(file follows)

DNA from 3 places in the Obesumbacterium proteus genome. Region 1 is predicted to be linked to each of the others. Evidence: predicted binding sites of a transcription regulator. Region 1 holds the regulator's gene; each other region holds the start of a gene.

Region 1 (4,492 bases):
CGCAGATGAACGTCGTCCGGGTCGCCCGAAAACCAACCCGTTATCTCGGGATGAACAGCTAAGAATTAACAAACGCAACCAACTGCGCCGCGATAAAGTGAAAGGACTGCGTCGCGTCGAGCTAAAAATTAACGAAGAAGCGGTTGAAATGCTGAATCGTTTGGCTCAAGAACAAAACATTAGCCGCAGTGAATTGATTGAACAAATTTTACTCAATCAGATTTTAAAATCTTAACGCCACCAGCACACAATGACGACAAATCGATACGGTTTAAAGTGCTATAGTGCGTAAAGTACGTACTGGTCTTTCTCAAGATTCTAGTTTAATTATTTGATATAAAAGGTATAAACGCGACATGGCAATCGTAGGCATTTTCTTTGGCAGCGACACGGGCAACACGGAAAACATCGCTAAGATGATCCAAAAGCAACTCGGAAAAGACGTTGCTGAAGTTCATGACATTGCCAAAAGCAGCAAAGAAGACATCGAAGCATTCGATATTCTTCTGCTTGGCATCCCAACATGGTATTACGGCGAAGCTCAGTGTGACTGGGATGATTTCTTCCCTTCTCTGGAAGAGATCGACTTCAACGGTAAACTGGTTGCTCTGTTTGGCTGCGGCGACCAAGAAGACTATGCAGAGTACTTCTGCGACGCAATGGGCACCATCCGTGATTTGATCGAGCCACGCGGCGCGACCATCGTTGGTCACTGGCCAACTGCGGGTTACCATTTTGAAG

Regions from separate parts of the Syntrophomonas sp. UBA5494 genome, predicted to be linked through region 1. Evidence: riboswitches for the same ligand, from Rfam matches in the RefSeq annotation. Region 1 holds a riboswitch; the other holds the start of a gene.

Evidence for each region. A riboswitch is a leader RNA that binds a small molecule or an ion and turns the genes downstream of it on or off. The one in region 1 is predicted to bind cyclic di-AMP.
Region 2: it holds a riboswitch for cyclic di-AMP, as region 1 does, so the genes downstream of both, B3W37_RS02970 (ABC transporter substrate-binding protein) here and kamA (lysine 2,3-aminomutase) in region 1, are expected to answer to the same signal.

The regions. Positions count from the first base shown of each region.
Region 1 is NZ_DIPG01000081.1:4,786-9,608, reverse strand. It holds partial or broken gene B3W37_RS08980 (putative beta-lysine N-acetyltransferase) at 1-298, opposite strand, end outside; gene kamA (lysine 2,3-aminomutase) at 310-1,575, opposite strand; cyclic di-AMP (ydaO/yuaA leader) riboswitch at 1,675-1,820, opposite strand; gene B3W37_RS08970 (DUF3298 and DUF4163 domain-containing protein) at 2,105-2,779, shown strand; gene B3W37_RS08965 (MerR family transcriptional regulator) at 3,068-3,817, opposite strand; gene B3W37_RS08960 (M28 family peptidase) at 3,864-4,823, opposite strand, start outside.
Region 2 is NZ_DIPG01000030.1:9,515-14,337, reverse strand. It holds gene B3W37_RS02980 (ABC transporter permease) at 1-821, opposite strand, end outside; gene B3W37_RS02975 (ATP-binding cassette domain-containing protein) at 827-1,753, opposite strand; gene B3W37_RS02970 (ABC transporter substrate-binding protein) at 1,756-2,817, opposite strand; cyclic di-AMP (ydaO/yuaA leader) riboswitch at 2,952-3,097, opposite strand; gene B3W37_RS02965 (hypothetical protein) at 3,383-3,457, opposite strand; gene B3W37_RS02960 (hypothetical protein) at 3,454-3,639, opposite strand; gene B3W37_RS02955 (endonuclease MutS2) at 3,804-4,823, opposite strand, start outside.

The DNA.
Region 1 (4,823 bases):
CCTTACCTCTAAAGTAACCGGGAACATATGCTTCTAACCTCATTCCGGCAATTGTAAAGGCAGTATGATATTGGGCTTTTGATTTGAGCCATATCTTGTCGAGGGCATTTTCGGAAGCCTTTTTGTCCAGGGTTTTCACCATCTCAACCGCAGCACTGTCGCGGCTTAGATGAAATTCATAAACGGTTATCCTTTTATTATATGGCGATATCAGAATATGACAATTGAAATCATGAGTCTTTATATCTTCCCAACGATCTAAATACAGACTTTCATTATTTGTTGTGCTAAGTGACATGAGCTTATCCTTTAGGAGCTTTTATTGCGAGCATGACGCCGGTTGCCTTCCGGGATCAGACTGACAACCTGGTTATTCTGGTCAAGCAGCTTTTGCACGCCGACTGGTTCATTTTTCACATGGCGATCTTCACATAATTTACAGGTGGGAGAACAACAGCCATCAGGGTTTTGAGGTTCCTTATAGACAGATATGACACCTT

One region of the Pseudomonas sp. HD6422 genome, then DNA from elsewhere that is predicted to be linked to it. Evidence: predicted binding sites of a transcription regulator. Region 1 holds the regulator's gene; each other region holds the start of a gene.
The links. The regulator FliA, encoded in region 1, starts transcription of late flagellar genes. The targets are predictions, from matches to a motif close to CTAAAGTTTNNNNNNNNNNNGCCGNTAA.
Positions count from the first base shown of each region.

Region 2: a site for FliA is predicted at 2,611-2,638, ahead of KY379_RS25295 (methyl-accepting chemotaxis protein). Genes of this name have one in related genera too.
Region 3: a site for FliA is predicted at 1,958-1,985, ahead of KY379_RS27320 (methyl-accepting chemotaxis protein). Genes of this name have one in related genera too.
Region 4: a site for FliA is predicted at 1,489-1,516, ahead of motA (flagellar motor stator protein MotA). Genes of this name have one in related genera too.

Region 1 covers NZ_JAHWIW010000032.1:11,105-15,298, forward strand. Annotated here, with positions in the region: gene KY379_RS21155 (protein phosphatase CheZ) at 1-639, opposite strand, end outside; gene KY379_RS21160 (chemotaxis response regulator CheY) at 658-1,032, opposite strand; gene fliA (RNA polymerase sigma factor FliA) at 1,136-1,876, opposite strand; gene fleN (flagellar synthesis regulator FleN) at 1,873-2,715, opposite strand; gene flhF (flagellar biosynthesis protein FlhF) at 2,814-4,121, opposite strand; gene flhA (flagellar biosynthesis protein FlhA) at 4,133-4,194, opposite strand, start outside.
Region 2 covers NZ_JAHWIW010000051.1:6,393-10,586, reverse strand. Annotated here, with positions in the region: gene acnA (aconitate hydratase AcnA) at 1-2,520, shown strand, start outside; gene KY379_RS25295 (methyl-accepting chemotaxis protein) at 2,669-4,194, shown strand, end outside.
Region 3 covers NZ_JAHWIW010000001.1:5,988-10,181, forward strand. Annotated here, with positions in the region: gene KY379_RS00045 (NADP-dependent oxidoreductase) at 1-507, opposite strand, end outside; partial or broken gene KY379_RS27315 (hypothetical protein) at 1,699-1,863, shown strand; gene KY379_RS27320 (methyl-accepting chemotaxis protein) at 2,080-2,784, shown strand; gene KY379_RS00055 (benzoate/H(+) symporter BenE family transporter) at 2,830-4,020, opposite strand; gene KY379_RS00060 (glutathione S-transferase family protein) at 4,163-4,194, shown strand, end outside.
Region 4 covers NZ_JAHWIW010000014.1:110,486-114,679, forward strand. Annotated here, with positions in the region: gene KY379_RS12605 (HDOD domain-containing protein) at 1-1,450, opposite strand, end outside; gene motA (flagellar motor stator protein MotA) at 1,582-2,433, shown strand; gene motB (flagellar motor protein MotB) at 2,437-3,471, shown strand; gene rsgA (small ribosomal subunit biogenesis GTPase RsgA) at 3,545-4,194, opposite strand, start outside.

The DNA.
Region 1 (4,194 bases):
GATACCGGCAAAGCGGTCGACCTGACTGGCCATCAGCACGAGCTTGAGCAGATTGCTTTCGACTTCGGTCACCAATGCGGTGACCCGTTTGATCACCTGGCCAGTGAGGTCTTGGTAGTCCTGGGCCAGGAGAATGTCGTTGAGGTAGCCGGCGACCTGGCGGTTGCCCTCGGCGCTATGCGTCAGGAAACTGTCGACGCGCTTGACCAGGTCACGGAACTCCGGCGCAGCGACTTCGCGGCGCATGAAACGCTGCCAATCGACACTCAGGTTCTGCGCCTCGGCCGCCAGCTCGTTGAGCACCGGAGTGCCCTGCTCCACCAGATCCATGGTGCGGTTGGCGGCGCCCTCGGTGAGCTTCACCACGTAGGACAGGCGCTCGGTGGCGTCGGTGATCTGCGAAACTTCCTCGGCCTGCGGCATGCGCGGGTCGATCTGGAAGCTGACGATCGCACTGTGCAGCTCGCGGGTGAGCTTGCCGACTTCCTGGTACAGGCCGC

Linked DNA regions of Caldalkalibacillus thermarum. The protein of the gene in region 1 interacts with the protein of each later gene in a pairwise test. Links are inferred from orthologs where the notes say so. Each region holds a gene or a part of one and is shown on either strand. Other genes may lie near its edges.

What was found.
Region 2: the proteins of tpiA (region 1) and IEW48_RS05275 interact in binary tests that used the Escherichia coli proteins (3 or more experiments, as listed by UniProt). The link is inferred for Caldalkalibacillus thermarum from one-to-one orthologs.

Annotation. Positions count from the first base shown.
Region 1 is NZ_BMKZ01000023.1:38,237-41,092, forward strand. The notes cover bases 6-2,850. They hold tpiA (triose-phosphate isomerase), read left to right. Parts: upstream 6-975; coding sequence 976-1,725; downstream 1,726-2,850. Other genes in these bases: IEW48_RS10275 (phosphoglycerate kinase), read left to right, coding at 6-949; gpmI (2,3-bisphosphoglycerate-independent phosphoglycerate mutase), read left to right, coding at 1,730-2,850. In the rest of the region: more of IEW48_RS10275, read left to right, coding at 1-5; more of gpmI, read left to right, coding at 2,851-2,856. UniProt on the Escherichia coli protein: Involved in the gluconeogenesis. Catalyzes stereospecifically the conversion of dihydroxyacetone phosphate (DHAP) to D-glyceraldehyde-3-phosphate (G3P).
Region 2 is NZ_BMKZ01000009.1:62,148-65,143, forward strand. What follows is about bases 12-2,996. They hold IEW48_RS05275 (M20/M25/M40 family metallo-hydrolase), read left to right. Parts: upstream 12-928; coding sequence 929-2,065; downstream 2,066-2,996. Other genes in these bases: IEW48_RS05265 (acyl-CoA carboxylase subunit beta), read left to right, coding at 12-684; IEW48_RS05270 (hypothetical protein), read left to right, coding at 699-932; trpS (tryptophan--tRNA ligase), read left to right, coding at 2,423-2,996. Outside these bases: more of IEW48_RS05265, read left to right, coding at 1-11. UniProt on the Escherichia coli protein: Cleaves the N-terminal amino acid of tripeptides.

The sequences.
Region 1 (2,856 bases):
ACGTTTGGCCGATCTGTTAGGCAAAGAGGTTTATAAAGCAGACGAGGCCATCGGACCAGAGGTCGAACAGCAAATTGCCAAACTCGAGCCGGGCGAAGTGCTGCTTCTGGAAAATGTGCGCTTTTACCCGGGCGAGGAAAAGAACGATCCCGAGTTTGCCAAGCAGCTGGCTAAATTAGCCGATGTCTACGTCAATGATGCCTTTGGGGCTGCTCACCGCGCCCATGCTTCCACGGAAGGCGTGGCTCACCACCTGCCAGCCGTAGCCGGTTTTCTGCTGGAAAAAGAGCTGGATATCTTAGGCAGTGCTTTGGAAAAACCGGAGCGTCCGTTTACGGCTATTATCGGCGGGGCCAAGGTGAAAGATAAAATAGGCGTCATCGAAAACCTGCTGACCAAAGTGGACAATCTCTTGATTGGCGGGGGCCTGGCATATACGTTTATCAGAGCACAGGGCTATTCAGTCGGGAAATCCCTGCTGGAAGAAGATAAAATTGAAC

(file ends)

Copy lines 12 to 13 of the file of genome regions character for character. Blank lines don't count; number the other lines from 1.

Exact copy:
CCTTACCTCTAAAGTAACCGGGAACATATGCTTCTAACCTCATTCCGGCAATTGTAAAGGCAGTATGATATTGGGCTTTTGATTTGAGCCATATCTTGTCGAGGGCATTTTCGGAAGCCTTTTTGTCCAGGGTTTTCACCATCTCAACCGCAGCACTGTCGCGGCTTAGATGAAATTCATAAACGGTTATCCTTTTATTATATGGCGATATCAGAATATGACAATTGAAATCATGAGTCTTTATATCTTCCCAACGATCTAAATACAGACTTTCATTATTTGTTGTGCTAAGTGACATGAGCTTATCCTTTAGGAGCTTTTATTGCGAGCATGACGCCGGTTGCCTTCCGGGATCAGACTGACAACCTGGTTATTCTGGTCAAGCAGCTTTTGCACGCCGACTGGTTCATTTTTCACATGGCGATCTTCACATAATTTACAGGTGGGAGAACAACAGCCATCAGGGTTTTGAGGTTCCTTATAGACAGATATGACACCTT

One region of the Pseudomonas sp. HD6422 genome, then DNA from elsewhere that is predicted to be linked to it. Evidence: predicted binding sites of a transcription regulator. Region 1 holds the regulator's gene; each other region holds the start of a gene.